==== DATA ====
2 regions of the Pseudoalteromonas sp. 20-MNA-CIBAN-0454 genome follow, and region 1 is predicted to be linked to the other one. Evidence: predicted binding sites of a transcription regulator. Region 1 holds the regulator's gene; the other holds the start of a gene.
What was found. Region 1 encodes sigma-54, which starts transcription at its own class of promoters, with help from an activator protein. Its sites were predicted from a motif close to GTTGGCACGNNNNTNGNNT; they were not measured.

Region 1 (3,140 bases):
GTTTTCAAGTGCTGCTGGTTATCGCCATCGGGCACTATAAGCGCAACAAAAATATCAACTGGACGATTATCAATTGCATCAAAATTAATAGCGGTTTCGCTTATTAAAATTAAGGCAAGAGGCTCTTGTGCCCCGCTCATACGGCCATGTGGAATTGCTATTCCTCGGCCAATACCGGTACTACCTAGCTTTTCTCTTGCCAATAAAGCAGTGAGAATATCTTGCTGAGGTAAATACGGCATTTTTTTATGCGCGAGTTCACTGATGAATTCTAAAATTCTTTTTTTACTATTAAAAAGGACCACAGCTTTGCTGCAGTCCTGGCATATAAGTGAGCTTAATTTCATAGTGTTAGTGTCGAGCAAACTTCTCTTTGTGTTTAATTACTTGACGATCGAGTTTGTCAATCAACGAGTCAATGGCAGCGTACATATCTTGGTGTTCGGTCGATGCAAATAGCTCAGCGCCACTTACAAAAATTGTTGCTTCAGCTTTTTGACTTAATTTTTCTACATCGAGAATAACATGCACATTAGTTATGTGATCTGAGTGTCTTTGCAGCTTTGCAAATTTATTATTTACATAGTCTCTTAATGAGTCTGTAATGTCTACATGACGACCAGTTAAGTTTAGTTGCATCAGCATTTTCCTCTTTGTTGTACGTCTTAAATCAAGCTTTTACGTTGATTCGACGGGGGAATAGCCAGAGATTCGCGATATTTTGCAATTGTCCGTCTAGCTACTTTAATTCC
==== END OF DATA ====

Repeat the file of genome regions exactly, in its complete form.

2 regions of the Pseudoalteromonas sp. 20-MNA-CIBAN-0454 genome follow, and region 1 is predicted to be linked to the other one. Evidence: predicted binding sites of a transcription regulator. Region 1 holds the regulator's gene; the other holds the start of a gene.
What was found. Region 1 encodes sigma-54, which starts transcription at its own class of promoters, with help from an activator protein. Its sites were predicted from a motif close to GTTGGCACGNNNNTNGNNT; they were not measured.

Region 1 (3,140 bases):
GTTTTCAAGTGCTGCTGGTTATCGCCATCGGGCACTATAAGCGCAACAAAAATATCAACTGGACGATTATCAATTGCATCAAAATTAATAGCGGTTTCGCTTATTAAAATTAAGGCAAGAGGCTCTTGTGCCCCGCTCATACGGCCATGTGGAATTGCTATTCCTCGGCCAATACCGGTACTACCTAGCTTTTCTCTTGCCAATAAAGCAGTGAGAATATCTTGCTGAGGTAAATACGGCATTTTTTTATGCGCGAGTTCACTGATGAATTCTAAAATTCTTTTTTTACTATTAAAAAGGACCACAGCTTTGCTGCAGTCCTGGCATATAAGTGAGCTTAATTTCATAGTGTTAGTGTCGAGCAAACTTCTCTTTGTGTTTAATTACTTGACGATCGAGTTTGTCAATCAACGAGTCAATGGCAGCGTACATATCTTGGTGTTCGGTCGATGCAAATAGCTCAGCGCCACTTACAAAAATTGTTGCTTCAGCTTTTTGACTTAATTTTTCTACATCGAGAATAACATGCACATTAGTTATGTGATCTGAGTGTCTTTGCAGCTTTGCAAATTTATTATTTACATAGTCTCTTAATGAGTCTGTAATGTCTACATGACGACCAGTTAAGTTTAGTTGCATCAGCATTTTCCTCTTTGTTGTACGTCTTAAATCAAGCTTTTACGTTGATTCGACGGGGGAATAGCCAGAGATTCGCGATATTTTGCAATTGTCCGTCTAGCTACTTTAATTCC